After I overcame the shock, the focus of my research swiveled from the broad savannahs of Africa to the musty recesses of European libraries. I began in Basle and Zurich, and then I turned to Kew’s wartime archives. In time I visited Ravensbrück and afterwards enjoyed a correspondence with its head librarian. Finally, after nine years imploring lecommandant des archives to allow me to read the Anne Spoerry files, I received a response with a begrudging “yes.” I was directed to a military installation outside the medieval town of Le Blanc in central France. There I was allowed three hours, under the laser glare of an armed guard, to pour over a beribboned collection of letters, affidavits and testimony. These, I found, contained essential intelligence that would allow me to complete my book.
While I was confident detailing Anne’s Africa story, my knowledge of World War II was, at best, a series of generalities, most related to my father’s landing at Omaha Beach in the US VII Corps. I now needed to catch up, fully aware there were over 16,000 books dedicated to the subject of the Holocaust and concentration camps— most written by scholars and eyewitnesses. Being neither, I embarked on a learning blitz. Devouring these books was just the beginning. Critical were Anne’s own files. So too was spending a day in Ravensbrück and pacing out Block 10 (exclusive to tuberculosis victims and “idiots”) where Anne exerted power in the final months of 1944. My hours spent in Ravensbrück chill me even now. My final step was to interview three women who had known Anne in Ravensbrück—Violette LeCoq, Odette Allaire Walling and Dr. Louise LePorz. These remarkable survivors made me understand the true enormity of Nazi evil and Anne’s complicity in it. So taken was I by Dr. LePorz’s 20/20 recall and her dogged commitment to the truth that I interviewed her four times.
From these many sources I learned that, beginning in September and ending on New Year’s Day 1945, Anne fell under the spell of fellow prisoner, double agent, provocateur and seductress, Carmen Mory. Mory was Block 10’s “block elder,” a prisoner the Germans designated “privileged” in return for her help informing against her fellow prisoners. Having helped her recover from pleurisy in August 1944, medical student Anne became her willing amanuensis. Intoxicated by the older woman’s wiles, Anne crossed the line from dutiful prisoner to exterminator. Together, Anne helped conduct a reign of terror, brutalizing the insane, making selections for the gas chamber, and, in a number of cases, administering lethal injections— all to curry favor with SS guards and... Carmen Mory. In a statement, buried in court testimony from the Hamburg War Crimes Trials in 1947, Anne claimed she had been “bewitched.”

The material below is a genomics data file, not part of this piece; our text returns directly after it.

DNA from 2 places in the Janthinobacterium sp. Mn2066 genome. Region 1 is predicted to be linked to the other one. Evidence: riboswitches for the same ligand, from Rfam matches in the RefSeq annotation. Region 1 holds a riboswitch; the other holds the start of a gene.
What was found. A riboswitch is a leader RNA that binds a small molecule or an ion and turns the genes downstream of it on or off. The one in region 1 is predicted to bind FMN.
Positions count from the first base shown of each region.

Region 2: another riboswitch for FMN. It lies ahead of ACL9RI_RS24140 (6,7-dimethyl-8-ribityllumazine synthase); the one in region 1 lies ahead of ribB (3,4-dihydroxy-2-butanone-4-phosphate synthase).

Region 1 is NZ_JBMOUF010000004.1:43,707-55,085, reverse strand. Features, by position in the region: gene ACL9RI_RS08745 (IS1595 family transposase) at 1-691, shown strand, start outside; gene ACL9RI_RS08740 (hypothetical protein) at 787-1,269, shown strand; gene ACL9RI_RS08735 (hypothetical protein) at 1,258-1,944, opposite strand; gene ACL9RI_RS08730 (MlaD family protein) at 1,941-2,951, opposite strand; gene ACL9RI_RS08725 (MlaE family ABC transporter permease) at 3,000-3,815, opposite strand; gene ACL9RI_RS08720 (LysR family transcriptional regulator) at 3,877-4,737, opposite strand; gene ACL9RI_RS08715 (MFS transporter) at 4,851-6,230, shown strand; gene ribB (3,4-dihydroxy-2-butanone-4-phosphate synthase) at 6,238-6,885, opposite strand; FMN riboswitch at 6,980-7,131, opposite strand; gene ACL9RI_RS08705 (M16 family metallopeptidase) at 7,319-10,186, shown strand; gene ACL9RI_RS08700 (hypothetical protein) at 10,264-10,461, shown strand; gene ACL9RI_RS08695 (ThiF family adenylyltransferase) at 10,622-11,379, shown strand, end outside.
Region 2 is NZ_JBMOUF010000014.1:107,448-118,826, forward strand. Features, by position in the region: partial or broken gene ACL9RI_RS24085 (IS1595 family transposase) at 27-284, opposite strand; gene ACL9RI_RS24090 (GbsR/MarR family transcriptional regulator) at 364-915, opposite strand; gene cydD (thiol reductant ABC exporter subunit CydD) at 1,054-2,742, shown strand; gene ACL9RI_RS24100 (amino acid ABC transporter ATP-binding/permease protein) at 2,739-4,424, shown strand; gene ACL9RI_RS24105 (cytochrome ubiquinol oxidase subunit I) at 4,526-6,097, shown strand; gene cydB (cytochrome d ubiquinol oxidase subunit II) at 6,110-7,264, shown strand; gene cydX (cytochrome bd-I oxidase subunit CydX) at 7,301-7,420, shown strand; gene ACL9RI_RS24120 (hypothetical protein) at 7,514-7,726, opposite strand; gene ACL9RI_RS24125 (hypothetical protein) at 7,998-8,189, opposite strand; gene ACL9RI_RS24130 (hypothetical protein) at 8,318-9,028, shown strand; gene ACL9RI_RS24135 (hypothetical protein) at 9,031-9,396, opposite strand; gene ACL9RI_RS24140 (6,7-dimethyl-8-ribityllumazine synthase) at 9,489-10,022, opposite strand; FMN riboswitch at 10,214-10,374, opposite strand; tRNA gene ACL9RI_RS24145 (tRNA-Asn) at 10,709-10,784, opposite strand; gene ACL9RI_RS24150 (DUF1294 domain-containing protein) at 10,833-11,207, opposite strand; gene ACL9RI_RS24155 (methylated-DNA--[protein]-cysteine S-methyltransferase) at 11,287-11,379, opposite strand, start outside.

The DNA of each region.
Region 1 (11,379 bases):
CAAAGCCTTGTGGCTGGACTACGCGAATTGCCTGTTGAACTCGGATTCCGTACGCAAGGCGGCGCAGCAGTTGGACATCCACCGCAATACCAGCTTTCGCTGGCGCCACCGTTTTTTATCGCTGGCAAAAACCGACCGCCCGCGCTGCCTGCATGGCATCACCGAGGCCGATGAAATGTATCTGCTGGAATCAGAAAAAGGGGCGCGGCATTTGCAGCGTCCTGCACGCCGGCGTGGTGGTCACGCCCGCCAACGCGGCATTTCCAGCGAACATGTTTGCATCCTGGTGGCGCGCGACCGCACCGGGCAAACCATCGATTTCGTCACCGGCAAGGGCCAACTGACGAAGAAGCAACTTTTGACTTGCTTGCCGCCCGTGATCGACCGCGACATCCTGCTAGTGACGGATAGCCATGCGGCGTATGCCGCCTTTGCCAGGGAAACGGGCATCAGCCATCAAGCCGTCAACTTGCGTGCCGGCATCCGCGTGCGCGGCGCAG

What makes a 26-year-old member of “a good family” turn from tender humanity to brutal malice? Doesn’t this lie at the heart of life’s great riddles? The question may shadow our lives today, with its association to cover-ups and shameless falsehoods. After the war, Anne was tried in three separate jurisdictions. Bolstered by family wealth, she escaped punishment. In the only tribunal where she was not represented by counsel she confessed that she had been spellbound by Carmen Mory. To make amends she vowed to spend the rest of her life “caring for lepers.” Her jurors forbade her ever to practice medicine in France or its dependencies.
Through family connections, Anne fled first to Aden and then to Kenya where, for two years, she practiced medicine without a medical diploma. Later, when she learned to fly, her medical influence expanded exponentially. The further she flew, the more famous she became—the world’s “first woman flying doctor,” celebrated by patients as “the angel from heaven.” Fame was an inspired strategy. With its trappings came the additional privilege of an apology-free way with words. Few dared risk the famous doctor’s ire with reckless questions about her past.
Thanks to Africa, Anne was given a second chance, and then a third. Even now, her cover-up and renascence borders on the miraculous.
While few of us harbor secrets as dark as Anne Spoerry’s, many of us cannot fail to admire her decades of private atonement, serving as her own judge, jury and executioner, even though her crimes were unspeakable.
In Full Flight raises questions that, for me, will linger forever. The first of many is “what would I have done?”